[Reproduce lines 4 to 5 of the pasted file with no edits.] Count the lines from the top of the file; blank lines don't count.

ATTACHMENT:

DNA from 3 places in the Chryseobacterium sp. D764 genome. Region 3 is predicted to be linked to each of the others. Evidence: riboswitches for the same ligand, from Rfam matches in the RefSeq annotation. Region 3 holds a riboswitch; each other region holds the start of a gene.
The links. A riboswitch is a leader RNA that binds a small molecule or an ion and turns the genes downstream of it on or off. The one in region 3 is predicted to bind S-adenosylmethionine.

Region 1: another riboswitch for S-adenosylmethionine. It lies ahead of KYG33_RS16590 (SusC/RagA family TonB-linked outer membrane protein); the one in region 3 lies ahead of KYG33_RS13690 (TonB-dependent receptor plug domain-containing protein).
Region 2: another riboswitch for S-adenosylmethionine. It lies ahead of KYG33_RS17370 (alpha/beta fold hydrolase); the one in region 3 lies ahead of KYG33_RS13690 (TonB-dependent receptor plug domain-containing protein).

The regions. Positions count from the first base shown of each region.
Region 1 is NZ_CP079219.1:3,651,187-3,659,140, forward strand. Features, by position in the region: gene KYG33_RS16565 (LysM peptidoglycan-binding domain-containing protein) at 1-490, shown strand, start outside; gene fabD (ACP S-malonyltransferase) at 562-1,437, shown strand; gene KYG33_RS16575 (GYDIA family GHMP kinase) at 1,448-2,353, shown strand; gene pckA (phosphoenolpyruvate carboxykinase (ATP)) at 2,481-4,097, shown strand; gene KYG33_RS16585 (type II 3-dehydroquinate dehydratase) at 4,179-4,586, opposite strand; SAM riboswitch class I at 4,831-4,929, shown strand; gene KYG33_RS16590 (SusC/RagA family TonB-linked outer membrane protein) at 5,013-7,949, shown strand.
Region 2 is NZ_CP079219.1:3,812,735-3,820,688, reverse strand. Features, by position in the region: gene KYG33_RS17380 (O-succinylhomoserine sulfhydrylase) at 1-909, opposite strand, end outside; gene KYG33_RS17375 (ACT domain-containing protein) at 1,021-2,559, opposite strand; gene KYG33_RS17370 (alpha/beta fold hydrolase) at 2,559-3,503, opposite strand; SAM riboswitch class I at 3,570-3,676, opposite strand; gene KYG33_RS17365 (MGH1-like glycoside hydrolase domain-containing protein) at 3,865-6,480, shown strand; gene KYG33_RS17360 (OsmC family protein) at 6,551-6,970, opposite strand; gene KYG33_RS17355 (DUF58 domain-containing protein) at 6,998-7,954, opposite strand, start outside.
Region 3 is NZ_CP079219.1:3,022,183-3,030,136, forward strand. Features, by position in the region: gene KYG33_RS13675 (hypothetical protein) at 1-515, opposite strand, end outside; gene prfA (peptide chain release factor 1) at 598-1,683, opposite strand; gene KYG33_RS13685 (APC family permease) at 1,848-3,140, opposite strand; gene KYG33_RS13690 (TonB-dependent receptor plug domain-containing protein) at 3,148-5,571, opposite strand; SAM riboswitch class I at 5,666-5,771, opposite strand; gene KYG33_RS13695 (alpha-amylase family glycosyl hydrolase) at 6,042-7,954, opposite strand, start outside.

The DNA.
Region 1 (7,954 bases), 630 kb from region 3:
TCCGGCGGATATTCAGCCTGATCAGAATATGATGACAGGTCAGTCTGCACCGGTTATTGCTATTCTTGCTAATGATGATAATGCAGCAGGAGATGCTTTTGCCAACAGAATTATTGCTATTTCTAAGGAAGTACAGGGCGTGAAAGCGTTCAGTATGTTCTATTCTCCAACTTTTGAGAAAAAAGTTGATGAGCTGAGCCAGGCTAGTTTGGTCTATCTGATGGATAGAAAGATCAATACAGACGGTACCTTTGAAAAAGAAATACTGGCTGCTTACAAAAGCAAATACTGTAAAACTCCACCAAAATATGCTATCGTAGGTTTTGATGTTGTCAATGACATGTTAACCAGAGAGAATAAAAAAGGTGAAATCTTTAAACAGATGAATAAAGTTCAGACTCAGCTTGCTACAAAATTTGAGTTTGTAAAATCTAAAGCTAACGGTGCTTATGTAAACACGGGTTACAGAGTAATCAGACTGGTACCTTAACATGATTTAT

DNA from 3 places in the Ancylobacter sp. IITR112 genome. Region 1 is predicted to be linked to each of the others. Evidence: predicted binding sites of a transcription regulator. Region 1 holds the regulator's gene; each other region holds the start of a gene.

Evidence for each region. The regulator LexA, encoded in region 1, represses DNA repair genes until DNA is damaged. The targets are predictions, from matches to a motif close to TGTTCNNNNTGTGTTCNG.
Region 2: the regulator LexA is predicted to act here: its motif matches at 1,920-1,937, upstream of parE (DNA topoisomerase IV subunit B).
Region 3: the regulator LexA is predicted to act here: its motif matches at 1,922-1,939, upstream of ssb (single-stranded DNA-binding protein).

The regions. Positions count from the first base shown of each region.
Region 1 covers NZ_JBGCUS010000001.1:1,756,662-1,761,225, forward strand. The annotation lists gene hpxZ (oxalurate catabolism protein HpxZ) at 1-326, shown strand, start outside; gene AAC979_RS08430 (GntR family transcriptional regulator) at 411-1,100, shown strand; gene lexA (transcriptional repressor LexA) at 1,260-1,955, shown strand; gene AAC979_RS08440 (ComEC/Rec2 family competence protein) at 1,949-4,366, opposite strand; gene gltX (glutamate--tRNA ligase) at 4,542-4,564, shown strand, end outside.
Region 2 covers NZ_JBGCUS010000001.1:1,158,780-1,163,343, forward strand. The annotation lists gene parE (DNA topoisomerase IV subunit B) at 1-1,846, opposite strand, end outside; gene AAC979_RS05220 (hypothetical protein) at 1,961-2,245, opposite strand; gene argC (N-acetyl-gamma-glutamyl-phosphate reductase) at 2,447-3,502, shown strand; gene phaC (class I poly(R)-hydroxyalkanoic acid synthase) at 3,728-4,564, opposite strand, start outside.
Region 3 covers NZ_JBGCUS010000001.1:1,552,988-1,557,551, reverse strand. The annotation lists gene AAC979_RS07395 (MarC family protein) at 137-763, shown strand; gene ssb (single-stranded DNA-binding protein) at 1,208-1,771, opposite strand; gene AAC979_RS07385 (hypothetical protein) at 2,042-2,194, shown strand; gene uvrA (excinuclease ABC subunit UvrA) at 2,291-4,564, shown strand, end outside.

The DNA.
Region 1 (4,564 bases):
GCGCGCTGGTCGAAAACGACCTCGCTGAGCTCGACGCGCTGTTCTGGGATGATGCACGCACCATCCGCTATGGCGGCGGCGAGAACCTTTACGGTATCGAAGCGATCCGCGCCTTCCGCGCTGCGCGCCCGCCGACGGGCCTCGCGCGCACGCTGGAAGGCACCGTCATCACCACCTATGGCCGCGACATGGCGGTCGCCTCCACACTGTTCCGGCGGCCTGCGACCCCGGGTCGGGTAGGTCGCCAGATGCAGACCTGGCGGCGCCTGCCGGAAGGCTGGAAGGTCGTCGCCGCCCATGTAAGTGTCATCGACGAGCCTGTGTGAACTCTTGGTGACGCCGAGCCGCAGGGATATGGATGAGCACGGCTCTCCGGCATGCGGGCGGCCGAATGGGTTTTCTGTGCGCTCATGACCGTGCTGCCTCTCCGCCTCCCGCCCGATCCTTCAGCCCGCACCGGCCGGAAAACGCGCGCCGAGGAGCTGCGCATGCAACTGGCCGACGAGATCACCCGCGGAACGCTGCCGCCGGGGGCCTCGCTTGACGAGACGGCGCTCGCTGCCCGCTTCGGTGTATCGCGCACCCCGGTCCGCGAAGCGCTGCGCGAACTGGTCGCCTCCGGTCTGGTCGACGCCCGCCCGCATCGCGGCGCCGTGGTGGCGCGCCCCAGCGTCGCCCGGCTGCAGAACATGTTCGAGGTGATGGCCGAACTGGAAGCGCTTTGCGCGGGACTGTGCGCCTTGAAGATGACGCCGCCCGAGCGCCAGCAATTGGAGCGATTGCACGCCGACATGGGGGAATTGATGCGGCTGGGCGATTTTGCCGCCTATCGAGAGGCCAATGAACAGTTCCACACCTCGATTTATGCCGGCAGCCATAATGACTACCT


Region 2: another riboswitch for S-adenosylmethionine. It lies ahead of KYG33_RS17370 (alpha/beta fold hydrolase); the one in region 3 lies ahead of KYG33_RS13690 (TonB-dependent receptor plug domain-containing protein).

The regions. Positions count from the first base shown of each region.